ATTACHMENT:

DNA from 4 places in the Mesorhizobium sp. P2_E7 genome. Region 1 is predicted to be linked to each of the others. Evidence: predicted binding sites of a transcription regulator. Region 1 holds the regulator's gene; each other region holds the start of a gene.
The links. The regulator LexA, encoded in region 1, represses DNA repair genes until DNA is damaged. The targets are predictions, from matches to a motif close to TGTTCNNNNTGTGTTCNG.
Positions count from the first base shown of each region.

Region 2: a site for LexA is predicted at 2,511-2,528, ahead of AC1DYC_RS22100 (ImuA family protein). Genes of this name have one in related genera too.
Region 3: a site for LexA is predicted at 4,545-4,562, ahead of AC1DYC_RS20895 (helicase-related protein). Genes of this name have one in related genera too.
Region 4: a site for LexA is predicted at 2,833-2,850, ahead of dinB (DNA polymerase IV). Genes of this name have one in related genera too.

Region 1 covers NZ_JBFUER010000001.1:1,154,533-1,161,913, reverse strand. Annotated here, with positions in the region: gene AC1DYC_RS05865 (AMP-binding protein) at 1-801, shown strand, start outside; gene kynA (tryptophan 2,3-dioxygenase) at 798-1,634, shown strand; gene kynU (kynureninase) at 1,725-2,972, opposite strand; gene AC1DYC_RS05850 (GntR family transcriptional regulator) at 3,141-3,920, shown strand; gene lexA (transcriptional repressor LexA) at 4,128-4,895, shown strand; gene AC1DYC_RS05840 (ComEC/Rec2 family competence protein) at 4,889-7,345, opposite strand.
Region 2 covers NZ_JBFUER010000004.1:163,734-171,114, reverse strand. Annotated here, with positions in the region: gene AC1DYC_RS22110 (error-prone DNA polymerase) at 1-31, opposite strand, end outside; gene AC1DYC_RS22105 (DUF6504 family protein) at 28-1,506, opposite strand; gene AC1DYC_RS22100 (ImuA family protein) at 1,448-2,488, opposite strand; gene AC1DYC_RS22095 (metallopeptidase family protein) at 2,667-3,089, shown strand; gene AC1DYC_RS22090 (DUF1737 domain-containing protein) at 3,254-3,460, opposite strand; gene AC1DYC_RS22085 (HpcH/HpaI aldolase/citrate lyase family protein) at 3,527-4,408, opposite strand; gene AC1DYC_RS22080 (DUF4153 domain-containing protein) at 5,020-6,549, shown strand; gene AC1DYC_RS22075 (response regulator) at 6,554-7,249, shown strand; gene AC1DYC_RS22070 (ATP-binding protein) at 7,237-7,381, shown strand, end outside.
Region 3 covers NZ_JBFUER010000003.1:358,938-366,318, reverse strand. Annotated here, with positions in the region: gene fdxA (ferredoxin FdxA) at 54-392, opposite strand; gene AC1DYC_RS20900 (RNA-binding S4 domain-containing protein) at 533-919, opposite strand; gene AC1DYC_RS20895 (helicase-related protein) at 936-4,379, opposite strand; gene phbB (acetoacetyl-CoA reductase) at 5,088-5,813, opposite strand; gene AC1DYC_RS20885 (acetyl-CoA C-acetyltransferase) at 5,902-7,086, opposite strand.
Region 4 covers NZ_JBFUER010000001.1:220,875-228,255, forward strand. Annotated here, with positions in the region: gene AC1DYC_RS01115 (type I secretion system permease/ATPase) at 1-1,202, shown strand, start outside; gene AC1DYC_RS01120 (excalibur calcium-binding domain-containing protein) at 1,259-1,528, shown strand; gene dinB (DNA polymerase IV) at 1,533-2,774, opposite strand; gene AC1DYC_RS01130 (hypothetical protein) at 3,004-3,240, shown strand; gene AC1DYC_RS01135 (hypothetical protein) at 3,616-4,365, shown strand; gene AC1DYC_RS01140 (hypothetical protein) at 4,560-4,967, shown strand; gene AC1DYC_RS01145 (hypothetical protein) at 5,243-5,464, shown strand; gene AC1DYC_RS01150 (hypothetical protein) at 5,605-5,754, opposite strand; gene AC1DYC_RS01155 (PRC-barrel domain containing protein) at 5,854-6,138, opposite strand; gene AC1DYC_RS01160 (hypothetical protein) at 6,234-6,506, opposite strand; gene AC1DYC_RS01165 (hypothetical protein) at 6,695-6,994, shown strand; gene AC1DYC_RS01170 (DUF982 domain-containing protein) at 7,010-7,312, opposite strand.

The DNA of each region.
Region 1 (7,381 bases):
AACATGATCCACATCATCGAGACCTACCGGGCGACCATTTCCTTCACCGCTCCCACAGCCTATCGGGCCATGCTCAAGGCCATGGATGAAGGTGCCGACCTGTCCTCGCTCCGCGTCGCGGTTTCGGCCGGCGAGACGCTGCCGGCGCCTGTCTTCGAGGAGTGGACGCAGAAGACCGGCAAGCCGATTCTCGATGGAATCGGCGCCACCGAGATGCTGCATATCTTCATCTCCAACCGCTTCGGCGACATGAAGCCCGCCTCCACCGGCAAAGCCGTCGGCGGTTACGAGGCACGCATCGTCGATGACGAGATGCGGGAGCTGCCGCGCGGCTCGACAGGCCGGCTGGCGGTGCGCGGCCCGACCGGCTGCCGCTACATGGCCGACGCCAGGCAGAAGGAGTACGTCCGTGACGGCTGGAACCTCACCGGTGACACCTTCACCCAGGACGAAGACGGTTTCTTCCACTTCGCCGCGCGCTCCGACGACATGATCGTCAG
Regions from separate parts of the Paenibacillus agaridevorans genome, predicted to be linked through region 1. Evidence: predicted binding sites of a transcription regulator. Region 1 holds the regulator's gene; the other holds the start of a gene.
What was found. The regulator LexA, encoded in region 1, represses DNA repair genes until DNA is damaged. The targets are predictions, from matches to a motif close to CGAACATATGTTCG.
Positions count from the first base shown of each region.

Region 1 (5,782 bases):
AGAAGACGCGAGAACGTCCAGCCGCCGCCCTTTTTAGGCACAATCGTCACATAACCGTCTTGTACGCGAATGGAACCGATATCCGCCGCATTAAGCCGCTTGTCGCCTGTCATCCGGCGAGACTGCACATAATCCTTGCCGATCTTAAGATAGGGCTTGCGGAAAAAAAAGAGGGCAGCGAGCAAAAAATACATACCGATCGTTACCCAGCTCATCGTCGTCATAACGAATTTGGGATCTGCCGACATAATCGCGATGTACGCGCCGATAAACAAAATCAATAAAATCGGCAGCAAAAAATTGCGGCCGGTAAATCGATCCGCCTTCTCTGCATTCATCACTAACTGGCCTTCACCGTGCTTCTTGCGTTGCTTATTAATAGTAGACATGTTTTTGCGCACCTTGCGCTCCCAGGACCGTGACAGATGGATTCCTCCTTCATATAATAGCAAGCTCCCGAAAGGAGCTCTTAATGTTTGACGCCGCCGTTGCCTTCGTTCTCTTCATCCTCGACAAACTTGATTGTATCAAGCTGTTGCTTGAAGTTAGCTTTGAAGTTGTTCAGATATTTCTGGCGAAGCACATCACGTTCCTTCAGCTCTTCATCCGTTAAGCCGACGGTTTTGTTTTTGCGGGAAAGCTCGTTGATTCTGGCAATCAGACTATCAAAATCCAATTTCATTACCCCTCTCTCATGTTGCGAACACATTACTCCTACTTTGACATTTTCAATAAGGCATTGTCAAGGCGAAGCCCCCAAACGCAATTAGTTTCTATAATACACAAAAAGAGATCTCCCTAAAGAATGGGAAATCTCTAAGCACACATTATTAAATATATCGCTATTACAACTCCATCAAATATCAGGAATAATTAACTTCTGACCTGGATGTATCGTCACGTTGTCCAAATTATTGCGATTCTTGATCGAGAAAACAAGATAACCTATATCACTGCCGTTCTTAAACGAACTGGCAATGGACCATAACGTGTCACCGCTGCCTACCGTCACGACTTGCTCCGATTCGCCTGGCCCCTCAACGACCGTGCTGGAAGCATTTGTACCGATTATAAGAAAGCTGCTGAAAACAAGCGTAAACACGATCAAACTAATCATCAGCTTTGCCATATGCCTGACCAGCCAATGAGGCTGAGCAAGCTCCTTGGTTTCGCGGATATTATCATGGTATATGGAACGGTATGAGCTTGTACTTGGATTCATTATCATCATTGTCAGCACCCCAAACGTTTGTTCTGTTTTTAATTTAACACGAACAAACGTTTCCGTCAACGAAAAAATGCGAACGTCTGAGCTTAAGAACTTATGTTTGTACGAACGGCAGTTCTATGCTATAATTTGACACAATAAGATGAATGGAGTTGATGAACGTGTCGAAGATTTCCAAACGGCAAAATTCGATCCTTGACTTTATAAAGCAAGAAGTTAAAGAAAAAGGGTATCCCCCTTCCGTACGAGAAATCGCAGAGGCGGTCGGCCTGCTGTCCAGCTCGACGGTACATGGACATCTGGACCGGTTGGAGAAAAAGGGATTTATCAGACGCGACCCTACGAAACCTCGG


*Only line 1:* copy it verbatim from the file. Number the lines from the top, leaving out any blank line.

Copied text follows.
DNA from 4 places in the Mesorhizobium sp. P2_E7 genome. Region 1 is predicted to be linked to each of the others. Evidence: predicted binding sites of a transcription regulator. Region 1 holds the regulator's gene; each other region holds the start of a gene.